President Trump took part in the solemn wreath laying ceremony at Arlington National Cemetery on Monday, honoring the ultimate sacrifice of every member of American Military service. The president was joined by Vice President Mike Pence, First Lady Melania Trump, and Second Lady Karen Pence as they arrived to a 21-gun salute in Arlington, where more than 400,000 servicemen, women, and their families have been laid to rest.
President Trump and the vice president were also joined by Secretary of Defense Mark Esper and Chairman of the Joint Chiefs of Staff Mark Milley as they saluted the Tomb of the Unknown Soldier, while a military band played the “Star Spangled Banner” and “Taps” in honor of Memorial Day.
The cemetery, a popular and traditional visit for Americans on Memorial Day, remains closed to the public amid the Wuhan coronavirus pandemic, setting a much different tone for the president as he honored the fallen. The president laid his hand on the wreath in front of the Tomb, in a moment of reverence and recognition for those that have given their lives in service of the nation.
Neither Trump nor the vice president gave remarks at the cemetery, departing shortly after the ceremony for Baltimore, where they will visit Fort McHenry. The president is expected to speak in Baltimore at the fort monument, in recognition of American patriotism in the face of threats to national freedom.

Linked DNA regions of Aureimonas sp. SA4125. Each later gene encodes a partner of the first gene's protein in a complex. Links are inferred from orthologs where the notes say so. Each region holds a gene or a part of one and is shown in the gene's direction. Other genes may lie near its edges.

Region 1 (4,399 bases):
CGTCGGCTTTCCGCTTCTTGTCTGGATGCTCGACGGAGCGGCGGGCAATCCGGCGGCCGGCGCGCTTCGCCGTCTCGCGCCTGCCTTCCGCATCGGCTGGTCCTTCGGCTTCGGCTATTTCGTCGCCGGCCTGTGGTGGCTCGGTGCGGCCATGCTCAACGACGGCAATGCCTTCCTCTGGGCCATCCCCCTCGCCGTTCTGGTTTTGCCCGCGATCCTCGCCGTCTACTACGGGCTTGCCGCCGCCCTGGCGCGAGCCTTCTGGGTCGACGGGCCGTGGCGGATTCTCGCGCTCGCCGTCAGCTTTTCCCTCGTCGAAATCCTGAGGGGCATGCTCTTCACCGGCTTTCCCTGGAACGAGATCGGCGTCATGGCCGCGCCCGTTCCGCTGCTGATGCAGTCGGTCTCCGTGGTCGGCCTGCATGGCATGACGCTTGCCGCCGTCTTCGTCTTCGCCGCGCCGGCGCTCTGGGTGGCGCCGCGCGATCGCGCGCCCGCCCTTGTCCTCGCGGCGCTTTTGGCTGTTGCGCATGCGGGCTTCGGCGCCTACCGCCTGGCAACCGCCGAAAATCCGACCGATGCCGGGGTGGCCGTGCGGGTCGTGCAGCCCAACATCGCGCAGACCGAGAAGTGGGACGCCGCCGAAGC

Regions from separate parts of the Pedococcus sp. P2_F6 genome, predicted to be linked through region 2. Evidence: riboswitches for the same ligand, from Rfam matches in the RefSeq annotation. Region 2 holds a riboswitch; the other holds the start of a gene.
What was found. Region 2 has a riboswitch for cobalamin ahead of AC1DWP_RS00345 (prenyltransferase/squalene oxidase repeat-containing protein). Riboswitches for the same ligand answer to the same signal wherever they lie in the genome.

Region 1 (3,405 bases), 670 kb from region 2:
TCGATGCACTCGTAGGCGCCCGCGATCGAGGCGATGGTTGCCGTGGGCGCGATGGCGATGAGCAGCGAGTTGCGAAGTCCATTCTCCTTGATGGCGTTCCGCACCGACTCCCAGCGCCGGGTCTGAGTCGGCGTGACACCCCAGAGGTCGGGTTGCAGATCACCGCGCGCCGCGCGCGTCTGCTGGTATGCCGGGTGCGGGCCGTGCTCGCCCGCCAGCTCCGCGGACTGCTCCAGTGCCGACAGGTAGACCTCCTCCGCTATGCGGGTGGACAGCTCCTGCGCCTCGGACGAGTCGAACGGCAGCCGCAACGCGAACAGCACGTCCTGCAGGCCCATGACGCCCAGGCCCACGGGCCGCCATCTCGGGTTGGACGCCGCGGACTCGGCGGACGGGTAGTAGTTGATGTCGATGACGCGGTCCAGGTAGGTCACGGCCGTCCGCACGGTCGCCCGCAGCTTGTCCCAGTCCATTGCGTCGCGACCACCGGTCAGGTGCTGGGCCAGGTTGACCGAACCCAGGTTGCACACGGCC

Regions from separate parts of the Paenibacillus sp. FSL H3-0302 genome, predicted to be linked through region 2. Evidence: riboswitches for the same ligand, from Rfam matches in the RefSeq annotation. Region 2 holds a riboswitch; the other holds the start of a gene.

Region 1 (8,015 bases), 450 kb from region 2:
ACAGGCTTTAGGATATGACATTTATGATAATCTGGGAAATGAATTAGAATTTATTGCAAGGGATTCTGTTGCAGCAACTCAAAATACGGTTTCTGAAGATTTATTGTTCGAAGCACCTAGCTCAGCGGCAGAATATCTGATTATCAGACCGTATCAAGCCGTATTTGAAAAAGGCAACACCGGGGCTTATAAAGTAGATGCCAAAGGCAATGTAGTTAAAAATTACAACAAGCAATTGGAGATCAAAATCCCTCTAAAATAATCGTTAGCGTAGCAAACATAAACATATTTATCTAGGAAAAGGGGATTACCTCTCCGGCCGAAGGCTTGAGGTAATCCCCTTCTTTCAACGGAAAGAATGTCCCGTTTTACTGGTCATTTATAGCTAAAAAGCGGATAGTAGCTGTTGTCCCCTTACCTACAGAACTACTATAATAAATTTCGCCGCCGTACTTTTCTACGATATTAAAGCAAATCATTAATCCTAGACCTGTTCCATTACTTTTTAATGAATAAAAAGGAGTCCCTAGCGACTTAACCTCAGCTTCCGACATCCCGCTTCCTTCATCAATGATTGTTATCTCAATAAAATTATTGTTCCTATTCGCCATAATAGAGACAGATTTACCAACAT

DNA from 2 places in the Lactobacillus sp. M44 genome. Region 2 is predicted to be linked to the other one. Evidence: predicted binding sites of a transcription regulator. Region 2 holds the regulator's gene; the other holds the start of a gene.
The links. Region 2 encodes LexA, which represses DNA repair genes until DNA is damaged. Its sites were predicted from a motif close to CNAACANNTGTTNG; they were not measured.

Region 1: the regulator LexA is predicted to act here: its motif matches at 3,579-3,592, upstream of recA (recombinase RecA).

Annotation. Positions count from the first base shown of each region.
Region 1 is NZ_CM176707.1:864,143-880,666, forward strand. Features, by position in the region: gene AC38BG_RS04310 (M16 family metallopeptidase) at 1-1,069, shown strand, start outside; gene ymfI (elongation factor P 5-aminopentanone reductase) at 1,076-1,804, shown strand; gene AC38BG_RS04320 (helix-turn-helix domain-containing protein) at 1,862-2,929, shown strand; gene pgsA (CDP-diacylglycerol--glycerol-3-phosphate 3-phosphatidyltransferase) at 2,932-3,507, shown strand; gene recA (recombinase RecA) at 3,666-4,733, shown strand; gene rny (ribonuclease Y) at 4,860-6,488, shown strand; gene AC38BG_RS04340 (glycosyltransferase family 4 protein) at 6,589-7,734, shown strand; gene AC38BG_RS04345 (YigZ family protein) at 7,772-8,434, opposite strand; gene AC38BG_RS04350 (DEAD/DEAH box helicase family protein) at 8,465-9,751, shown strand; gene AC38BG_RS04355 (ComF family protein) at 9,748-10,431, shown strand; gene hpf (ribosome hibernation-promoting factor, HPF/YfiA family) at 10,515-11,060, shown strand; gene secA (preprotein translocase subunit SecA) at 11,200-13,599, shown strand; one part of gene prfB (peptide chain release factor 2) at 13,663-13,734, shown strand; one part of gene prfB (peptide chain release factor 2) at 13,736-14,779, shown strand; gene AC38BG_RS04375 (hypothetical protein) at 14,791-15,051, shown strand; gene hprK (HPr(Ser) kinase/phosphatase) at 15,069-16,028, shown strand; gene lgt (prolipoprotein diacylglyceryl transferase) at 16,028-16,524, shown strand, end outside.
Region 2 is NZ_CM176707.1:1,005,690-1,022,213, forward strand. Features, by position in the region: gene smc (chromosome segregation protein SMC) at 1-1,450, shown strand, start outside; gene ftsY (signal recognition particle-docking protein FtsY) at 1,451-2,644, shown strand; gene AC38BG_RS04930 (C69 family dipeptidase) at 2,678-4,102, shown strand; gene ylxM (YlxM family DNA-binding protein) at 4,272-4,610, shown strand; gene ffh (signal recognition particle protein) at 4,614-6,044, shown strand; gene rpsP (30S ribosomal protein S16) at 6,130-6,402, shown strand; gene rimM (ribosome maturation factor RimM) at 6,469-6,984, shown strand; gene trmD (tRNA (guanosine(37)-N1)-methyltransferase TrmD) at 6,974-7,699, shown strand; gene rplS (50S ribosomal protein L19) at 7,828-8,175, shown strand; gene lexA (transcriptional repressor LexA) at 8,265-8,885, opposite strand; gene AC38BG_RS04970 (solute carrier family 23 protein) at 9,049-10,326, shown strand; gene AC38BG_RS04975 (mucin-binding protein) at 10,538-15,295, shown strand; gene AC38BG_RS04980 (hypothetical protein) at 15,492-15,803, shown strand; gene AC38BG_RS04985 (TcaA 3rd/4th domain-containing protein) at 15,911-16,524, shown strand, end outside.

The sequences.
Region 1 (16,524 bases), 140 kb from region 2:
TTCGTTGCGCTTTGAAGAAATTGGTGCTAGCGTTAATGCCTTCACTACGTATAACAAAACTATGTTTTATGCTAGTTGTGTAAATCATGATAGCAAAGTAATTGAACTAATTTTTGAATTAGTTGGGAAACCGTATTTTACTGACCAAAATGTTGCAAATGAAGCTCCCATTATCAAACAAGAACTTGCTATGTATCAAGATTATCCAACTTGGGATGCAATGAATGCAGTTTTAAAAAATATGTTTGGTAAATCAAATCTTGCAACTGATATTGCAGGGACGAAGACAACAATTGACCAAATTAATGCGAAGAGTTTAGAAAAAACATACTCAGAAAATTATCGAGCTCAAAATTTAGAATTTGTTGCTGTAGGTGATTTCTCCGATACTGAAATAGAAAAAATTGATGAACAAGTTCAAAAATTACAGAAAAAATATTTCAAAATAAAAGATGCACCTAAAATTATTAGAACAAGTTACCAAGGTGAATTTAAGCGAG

Democratic Baltimore Mayor Jack Young criticized the president earlier this week for his intended travel plans, saying Trump was setting a bad example by participating in "nonessential travel." Maryland Gov. Larry Hogan (R), who has been a consistent critic of the president throughout the pandemic, however, disagreed with Young, saying he was honored by the presidential visit.
"[I am] honored that the president and first lady have chosen to spend Memorial Day at Fort McHenry," Hogan said. "Although Marylanders are encouraged not to gather in large numbers this year -- now more than ever -- it’s important to reflect on the American heroes who sacrificed their lives for our freedom."
The “Star Spangled Banner” was penned at Fort McHenry in 1814. Francis Scott Key, a lawyer and civilian prisoner at the time, was so moved emotionally by the intact American flag waving above the fort after a night of bombardment by British warships that he wrote lyrics about the miraculous defense and survival of the flag. His words became what is now our national anthem. The flag, sewn by Mary Pickersgill, is currently on display at the Smithsonian Museum of American History in Washington, D.C.
Vice President Pence said earlier in an op-ed for Fox News on Monday that on Memorial Day this year, amid pandemic and economic devastation, the nation may cherish liberty more than they ever have.
"For all they have done, our fallen and their families deserve the tributes that will be recited on this day of days, but on this Memorial Day, perhaps we feel loyalty to their memory and gratitude for their service just a little more deeply, for it comes at a momentous time in the life of our nation, when all of us have been reminded just how precious our freedom truly is," Pence wrote.